To anyone who disagrees, I’m sorry. You won’t like this post. But a civil debate would be good for all.
Today is the final day of the 2016-17 Kansas high school basketball season. Eight girls teams and eight boys teams–way, way too many for a state with fewer than 375 schools–will take home championship trophies. Sixteen more teams will take home state runner-up trophies.
The girls championship games are underway. Most boys championship games will start at 6:15 or shortly thereafter.
Before we could get to the championship games, the eight sites (again, way too man) had to get through a pair of third place games.
Why the hell does the Kansas State High School Activities Association insist on third place games?
I believe it’s all about $$$$$$$$$$$. Or as Pink Floyd crooned in 1973, “MONEY”.
The fans of the schools involved in the third place game must not only pay admission to get into the facility for the game, but they’re going to have to spend more money on gas, and if the fans are a long way from the site, pay for another night in a hotel, which can be expensive.
The KSHSAA does not pay schools for travel expenses. It demands exorbitant radio and television rights fees, which makes live broadcasts of the state tournaments cost prohibitive. It does not pay any schools a cut of the gate, which is the case in Louisiana and several other states. It keeps everything after facility rental and offcials’ fees. And the KSHSAA has gotten cheap in the case of officials, forcing the officials assigned to the Wednesday and Thursday games at each state tournament to work two games instead of one.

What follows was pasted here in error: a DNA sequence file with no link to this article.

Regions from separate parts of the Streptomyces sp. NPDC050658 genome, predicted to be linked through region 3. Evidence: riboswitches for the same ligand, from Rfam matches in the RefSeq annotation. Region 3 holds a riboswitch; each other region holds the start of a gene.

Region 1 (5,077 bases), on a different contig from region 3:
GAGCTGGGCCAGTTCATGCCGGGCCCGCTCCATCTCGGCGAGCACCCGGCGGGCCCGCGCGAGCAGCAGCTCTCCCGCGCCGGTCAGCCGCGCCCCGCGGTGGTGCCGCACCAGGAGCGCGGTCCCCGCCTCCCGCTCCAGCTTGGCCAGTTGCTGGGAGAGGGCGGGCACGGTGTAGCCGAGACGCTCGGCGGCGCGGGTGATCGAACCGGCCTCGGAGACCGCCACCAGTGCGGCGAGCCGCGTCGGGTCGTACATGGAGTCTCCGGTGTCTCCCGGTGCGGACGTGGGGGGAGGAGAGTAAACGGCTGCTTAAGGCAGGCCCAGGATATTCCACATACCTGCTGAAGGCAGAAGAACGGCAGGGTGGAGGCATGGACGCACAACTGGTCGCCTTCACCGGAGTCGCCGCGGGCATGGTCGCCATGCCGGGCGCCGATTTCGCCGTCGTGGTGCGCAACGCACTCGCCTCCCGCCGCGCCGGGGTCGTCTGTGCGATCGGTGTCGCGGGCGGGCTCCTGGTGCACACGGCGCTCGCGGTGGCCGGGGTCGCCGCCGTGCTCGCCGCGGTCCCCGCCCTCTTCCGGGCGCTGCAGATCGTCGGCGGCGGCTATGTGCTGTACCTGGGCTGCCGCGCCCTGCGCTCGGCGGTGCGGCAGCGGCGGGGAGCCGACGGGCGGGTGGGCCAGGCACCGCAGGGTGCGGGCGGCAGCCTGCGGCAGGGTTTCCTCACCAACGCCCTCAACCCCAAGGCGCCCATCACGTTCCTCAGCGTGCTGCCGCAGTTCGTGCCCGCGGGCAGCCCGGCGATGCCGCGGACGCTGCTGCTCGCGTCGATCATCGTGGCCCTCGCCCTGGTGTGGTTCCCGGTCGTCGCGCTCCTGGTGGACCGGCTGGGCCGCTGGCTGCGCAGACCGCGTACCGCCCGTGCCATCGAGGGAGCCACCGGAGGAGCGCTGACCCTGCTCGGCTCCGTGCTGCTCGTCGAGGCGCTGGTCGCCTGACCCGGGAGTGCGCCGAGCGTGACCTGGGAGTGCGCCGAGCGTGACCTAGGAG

I haven’t begun to discuss the games themselves. Here I go.
The teams which must face the third place game are less than 24 hours removed from seeing their dreams of winning a state championship completely shattered. If a team suffered a particularly heartbreaking loss–like the one which Bishop Seabury suffered last night in the Class 2A boys semifinals–it is particiulary cruel.